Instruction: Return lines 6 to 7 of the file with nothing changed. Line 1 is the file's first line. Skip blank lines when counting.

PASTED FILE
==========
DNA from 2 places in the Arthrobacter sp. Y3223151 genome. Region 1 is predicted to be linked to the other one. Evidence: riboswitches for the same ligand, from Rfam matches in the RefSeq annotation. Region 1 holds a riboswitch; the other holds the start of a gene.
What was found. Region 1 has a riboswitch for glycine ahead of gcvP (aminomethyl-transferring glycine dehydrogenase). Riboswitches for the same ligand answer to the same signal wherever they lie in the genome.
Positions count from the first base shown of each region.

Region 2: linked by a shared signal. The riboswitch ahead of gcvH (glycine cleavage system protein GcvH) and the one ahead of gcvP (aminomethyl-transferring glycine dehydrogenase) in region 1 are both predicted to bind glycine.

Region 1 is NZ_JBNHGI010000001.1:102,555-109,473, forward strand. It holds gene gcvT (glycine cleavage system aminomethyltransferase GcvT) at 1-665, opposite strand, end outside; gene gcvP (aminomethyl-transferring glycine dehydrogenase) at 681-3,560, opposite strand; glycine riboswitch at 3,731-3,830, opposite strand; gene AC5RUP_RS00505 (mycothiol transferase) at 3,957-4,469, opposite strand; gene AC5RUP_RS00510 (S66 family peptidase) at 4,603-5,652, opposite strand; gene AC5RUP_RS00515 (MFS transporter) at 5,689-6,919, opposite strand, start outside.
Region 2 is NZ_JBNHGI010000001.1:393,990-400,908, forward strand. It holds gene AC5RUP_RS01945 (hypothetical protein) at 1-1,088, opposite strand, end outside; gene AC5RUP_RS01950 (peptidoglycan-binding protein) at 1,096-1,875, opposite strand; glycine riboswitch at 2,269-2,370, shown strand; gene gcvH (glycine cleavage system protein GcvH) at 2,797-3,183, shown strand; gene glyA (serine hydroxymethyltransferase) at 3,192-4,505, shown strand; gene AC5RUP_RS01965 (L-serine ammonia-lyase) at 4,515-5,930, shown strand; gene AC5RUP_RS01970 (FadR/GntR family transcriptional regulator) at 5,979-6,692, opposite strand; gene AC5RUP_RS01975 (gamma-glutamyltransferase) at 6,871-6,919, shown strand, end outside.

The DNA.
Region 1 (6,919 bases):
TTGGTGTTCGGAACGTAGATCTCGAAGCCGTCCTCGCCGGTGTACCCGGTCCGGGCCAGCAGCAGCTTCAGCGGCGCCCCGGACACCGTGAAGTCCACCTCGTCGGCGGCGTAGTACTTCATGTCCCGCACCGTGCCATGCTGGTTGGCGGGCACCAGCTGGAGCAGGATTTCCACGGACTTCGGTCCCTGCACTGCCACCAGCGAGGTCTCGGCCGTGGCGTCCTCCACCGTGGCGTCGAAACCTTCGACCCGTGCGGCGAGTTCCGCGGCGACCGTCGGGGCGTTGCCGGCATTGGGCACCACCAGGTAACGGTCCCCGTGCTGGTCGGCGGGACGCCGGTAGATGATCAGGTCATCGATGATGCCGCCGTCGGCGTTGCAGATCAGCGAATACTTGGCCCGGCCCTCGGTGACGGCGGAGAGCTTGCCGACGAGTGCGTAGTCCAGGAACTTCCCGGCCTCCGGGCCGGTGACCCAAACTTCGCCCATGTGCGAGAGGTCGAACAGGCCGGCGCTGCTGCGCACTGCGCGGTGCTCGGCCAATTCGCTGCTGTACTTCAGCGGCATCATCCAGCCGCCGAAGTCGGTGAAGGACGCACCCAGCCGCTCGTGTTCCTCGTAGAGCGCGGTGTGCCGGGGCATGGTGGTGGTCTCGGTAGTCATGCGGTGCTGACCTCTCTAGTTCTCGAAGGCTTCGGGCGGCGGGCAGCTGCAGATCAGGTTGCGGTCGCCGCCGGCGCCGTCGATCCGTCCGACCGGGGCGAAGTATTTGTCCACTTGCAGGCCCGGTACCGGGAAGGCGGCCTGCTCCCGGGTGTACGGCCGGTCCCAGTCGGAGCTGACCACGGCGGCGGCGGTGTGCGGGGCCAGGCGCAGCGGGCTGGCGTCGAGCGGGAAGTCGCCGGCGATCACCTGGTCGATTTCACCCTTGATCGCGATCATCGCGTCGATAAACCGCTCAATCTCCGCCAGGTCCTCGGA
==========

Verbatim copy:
Region 2 is NZ_JBNHGI010000001.1:393,990-400,908, forward strand. It holds gene AC5RUP_RS01945 (hypothetical protein) at 1-1,088, opposite strand, end outside; gene AC5RUP_RS01950 (peptidoglycan-binding protein) at 1,096-1,875, opposite strand; glycine riboswitch at 2,269-2,370, shown strand; gene gcvH (glycine cleavage system protein GcvH) at 2,797-3,183, shown strand; gene glyA (serine hydroxymethyltransferase) at 3,192-4,505, shown strand; gene AC5RUP_RS01965 (L-serine ammonia-lyase) at 4,515-5,930, shown strand; gene AC5RUP_RS01970 (FadR/GntR family transcriptional regulator) at 5,979-6,692, opposite strand; gene AC5RUP_RS01975 (gamma-glutamyltransferase) at 6,871-6,919, shown strand, end outside.

The DNA.